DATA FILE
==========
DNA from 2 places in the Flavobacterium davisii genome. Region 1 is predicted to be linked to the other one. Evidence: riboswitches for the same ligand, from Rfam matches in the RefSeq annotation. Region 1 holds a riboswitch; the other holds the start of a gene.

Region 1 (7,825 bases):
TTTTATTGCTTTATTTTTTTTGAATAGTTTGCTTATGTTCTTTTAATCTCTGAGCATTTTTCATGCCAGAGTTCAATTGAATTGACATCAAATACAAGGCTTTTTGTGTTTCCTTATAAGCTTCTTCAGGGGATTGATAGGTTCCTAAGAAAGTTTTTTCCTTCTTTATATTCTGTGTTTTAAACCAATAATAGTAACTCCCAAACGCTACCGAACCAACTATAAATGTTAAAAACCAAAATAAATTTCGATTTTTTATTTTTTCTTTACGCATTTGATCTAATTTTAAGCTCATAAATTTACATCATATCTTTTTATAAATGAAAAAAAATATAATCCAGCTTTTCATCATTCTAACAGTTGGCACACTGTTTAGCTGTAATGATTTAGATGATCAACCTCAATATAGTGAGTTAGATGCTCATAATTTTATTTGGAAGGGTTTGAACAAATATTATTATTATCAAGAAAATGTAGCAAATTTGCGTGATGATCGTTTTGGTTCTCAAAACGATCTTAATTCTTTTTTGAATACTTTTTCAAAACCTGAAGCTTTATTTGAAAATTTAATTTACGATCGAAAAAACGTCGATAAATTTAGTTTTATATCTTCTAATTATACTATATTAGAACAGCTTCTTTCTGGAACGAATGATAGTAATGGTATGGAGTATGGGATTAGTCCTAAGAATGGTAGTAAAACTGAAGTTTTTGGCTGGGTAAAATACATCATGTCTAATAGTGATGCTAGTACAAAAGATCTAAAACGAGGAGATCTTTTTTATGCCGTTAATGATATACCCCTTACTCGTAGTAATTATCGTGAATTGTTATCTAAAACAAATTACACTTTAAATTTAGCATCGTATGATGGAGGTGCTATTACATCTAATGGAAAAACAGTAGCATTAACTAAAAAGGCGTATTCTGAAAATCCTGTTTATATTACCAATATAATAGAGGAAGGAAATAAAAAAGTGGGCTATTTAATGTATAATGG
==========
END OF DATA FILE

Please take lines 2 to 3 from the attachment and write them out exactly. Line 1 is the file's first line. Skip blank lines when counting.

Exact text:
Region 1 (7,825 bases):
TTTTATTGCTTTATTTTTTTTGAATAGTTTGCTTATGTTCTTTTAATCTCTGAGCATTTTTCATGCCAGAGTTCAATTGAATTGACATCAAATACAAGGCTTTTTGTGTTTCCTTATAAGCTTCTTCAGGGGATTGATAGGTTCCTAAGAAAGTTTTTTCCTTCTTTATATTCTGTGTTTTAAACCAATAATAGTAACTCCCAAACGCTACCGAACCAACTATAAATGTTAAAAACCAAAATAAATTTCGATTTTTTATTTTTTCTTTACGCATTTGATCTAATTTTAAGCTCATAAATTTACATCATATCTTTTTATAAATGAAAAAAAATATAATCCAGCTTTTCATCATTCTAACAGTTGGCACACTGTTTAGCTGTAATGATTTAGATGATCAACCTCAATATAGTGAGTTAGATGCTCATAATTTTATTTGGAAGGGTTTGAACAAATATTATTATTATCAAGAAAATGTAGCAAATTTGCGTGATGATCGTTTTGGTTCTCAAAACGATCTTAATTCTTTTTTGAATACTTTTTCAAAACCTGAAGCTTTATTTGAAAATTTAATTTACGATCGAAAAAACGTCGATAAATTTAGTTTTATATCTTCTAATTATACTATATTAGAACAGCTTCTTTCTGGAACGAATGATAGTAATGGTATGGAGTATGGGATTAGTCCTAAGAATGGTAGTAAAACTGAAGTTTTTGGCTGGGTAAAATACATCATGTCTAATAGTGATGCTAGTACAAAAGATCTAAAACGAGGAGATCTTTTTTATGCCGTTAATGATATACCCCTTACTCGTAGTAATTATCGTGAATTGTTATCTAAAACAAATTACACTTTAAATTTAGCATCGTATGATGGAGGTGCTATTACATCTAATGGAAAAACAGTAGCATTAACTAAAAAGGCGTATTCTGAAAATCCTGTTTATATTACCAATATAATAGAGGAAGGAAATAAAAAAGTGGGCTATTTAATGTATAATGG